I have written about my story previously to The Japan Times, but this most recent article from Richard Cory (“Left-behind dads take desperate measures,” Zeit Gist, Oct. 4) spurs me to write again.
I am an American parent who, in 1994, abducted my children away from their Japanese father because I could not get any protection from domestic violence (against me, not the children) in Japan. In fact, the general response of the legal system was to ask what I was doing to provoke my husband and to suggest that perhaps I needed to seek therapy.
I was also advised by attorneys that it was highly unlikely that I could obtain custody of the children, despite his abusive behavior and late-stage alcoholism, and ultimately I could find no options other than fleeing Japan.
Leaving the only home they had ever known, as well as the total separation from their father, was a terrible shock for my two daughters, and has affected them into adulthood. To this day I mourn the life we lost, and wish that there had been an alternative.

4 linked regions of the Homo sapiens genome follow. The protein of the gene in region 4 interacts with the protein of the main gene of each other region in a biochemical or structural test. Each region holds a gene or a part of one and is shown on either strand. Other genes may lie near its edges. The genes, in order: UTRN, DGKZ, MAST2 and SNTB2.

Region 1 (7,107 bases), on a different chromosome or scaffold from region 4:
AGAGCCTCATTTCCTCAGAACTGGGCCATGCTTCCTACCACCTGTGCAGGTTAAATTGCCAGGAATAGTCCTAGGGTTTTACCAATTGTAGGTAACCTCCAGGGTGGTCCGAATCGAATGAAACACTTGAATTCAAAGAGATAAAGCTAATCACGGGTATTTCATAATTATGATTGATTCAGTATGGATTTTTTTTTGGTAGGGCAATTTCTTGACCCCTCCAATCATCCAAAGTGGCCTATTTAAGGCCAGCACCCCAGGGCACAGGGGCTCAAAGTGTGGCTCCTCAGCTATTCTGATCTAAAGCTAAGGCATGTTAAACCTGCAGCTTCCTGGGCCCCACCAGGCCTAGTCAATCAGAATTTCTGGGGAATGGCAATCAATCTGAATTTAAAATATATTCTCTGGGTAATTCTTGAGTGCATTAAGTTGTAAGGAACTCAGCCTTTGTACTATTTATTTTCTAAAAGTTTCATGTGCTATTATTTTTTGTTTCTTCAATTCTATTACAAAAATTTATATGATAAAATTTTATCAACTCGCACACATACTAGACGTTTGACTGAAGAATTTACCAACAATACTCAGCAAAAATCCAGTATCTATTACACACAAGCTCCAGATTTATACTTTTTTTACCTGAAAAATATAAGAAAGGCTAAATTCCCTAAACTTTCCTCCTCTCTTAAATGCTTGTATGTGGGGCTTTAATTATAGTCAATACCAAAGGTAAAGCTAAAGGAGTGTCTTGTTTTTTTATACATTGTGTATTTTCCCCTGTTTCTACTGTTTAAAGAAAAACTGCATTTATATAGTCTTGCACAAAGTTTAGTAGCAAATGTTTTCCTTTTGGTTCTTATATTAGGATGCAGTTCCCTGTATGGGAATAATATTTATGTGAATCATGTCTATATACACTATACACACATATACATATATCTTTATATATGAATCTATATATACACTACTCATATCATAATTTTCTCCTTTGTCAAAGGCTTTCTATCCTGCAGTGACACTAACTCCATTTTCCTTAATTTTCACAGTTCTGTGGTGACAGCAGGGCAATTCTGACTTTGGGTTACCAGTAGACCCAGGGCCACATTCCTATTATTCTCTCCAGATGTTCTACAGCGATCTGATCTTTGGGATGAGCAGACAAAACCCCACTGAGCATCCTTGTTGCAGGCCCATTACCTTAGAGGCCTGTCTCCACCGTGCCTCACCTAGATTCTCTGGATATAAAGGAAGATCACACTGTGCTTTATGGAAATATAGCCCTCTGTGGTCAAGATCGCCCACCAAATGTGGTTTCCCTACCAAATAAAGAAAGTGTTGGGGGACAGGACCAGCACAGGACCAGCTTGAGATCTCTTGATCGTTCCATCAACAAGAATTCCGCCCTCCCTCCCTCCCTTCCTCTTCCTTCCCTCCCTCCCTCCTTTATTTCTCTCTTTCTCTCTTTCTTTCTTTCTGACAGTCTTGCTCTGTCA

My preference would have been to stay in Japan, where I had lived for 17 years and felt deeply connected, but this was not possible. Without the protection of an order granting me primary custody, and without support from law enforcement to protect us from violence, we had no way to safely stay in Japan. Sadly, my husband died two years later of his alcoholism, never having been reunited with his children.
What I find most ironic is that in the eyes of the Japanese legal system, I would be viewed as having kidnapped my children (at one point, our local consulate informed me that I could be “detained” if I returned to Japan with the issue unresolved), while a Japanese mother who fled back to Japan with her children would be viewed as having done the necessary thing.
It is time for the Japanese legal system to join the 21st century and start to put the needs of these precious children ahead of prejudice and national pride.